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Vaqueros Return With One-Two Punch

County's leading rusher Kosi has graduated, but Vickers and Blanco are ready to step in to pick up slack for Rancho Alamitos.


GARDEN GROVE — Rancho Alamitos running back Leo Kosi is gone. He's at West Point now, showing his best moves to fellow cadets. The Times player of the year, who led the county in rushing last season with 2,446 yards, has graduated and left what some feel is a gaping hole in the Vaqueros backfield.

But Coach Doug Case would disagree. He believes he is in an enviable position. He has not only one replacement for Kosi, but two: David Vickers and Alex Blanco. And Case, who plans to give both equal duty at tailback, is eagerly awaiting this season, when he can put his new backfield in action and lead his team to the Division VIII title it narrowly missed last season.

Vickers, originally slated at fullback, moved into the tailback slot with Kosi after Blanco, who was sharing duties with Kosi, tore his left anterior cruciate ligament in the third game of the season. Although neither had the opportunity to shine at running back, fans caught glimpses of greatness from both.

Vickers, 6 feet, 200 pounds, the Vaqueros' highest recruited player, is known for his defense. An all-Southern Section and second-team all-county selection at linebacker, Vickers saw limited time at tailback last season, yet broke a school record averaging 10.46 yards per carry. Spelling Kosi, Vickers finished the season with 680 yards and six touchdowns in 65 attempts.

"David is an outstanding runner in his own right," Case said. "He hasn't had a chance to showcase his stuff at tailback. This year he has that chance."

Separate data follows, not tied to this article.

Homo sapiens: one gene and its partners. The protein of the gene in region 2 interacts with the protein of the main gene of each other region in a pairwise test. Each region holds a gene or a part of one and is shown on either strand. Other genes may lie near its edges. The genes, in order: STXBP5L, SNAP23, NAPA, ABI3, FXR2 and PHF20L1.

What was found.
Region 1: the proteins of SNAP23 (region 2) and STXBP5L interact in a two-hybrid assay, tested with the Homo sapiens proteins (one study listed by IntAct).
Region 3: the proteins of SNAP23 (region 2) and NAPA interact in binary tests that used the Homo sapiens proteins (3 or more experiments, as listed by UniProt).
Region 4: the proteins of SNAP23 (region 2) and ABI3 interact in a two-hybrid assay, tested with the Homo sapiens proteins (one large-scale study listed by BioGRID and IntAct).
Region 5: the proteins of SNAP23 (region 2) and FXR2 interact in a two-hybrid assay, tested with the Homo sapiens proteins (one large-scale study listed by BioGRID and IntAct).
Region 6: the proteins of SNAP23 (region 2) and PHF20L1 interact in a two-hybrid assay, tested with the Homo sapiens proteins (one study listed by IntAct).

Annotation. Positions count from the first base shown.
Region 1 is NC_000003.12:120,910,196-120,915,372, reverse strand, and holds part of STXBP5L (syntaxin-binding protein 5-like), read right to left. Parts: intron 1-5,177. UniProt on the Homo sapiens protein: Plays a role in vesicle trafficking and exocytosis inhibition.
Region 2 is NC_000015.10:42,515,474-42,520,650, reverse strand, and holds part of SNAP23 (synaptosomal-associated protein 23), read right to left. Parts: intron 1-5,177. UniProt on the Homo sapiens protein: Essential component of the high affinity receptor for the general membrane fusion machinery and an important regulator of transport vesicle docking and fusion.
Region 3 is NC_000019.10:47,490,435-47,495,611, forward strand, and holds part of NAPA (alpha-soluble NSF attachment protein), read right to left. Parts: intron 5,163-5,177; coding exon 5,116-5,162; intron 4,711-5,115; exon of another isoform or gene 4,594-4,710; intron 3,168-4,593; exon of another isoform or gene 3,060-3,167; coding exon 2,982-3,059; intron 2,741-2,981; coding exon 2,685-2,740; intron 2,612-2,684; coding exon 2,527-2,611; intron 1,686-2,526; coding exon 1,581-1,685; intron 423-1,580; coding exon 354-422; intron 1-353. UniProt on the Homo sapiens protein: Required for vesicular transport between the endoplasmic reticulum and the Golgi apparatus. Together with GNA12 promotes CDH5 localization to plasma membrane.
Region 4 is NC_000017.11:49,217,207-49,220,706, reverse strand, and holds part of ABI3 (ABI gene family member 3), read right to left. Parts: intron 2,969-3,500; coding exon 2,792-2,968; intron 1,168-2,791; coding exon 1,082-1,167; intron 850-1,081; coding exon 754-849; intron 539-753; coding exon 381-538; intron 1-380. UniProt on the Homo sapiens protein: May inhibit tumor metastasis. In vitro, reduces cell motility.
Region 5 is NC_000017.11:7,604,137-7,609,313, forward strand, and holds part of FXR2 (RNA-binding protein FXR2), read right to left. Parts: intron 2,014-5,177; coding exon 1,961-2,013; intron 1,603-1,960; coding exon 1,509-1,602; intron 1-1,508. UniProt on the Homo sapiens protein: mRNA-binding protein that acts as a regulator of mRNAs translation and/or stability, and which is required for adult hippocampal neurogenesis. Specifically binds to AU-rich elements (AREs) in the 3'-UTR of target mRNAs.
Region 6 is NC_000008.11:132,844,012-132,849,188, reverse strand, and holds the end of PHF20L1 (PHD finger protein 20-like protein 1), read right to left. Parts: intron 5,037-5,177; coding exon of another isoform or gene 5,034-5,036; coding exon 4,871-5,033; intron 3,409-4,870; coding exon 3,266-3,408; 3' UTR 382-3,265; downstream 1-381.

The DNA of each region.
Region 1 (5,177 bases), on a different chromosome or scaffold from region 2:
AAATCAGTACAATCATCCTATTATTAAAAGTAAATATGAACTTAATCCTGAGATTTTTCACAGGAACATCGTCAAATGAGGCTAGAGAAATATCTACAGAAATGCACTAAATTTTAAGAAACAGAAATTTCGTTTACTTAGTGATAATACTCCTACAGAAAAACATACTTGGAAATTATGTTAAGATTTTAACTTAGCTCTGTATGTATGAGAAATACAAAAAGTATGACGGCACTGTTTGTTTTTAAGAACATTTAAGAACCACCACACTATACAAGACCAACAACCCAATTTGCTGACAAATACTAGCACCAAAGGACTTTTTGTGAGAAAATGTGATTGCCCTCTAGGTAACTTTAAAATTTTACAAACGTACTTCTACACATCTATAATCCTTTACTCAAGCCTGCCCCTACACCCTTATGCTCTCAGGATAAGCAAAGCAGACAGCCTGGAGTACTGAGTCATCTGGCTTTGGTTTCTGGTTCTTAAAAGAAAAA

Blanco, 5-11, 185, who is also a starting defensive back, gave fans a taste of what's to come this season in the second game last year against Saddleback. He rushed for over 200 yards and scored five touchdowns.

"Alex is back 100%," Case said. "He is good on either side of the ball. He is just an extremely talented athlete."

Case's confidence in both athletes is evident when speaking of Kosi and 'what ifs'.

"If [Kosi] were here, I would go back to the way we started last year," Case said. "Vickers would be my starting fullback and Blanco and Kosi would split equal time at tailback. I wouldn't give anyone the edge."

For the past 10 years Rancho Alamitos has produced some of the best rushers in the county, boasting five of the top 25 single-season best.

Before Kosi, who ranks fourth in the county in career rushing yards with 4,873, there was Jeff Byrd, who holds the county's single-season rushing title with 2,596 yards in 1992. Byrd is seventh in career rushing with 4,459 yards. In 1990, Ulysses Trammell recorded 1,998 yards, in 1989 Dana Riddle had 1,993 and in 1987, Sean Cheatham had 1,906.

Case is confident Vickers and Blanco can keep the tradition of "Tailback High" alive.

"This is a great opportunity for either one to be Orange County's leading rusher," Case said. "We are going to run the ball 40 to 50 times a game. If I had to pick a starter, I couldn't. They are both equal and they are both going to get the ball."

Vickers doesn't agree. He thinks Blanco has the edge on him.

"I think [Blanco] will get the ball more than me," said Vickers, who prefers his linebacker spot to running back. "But it doesn't matter to me. I just want to do my best, win the championship and be league MVP."

But Vickers still plans to reach his goal of rushing for more than 1,000 yards despite platooning with Blanco.

"Kosi is a tough one to replace, but if anyone can step into his shoes, it's the two guys I have," Case said. "If I had to pick a starter, I couldn't. They are both equal."

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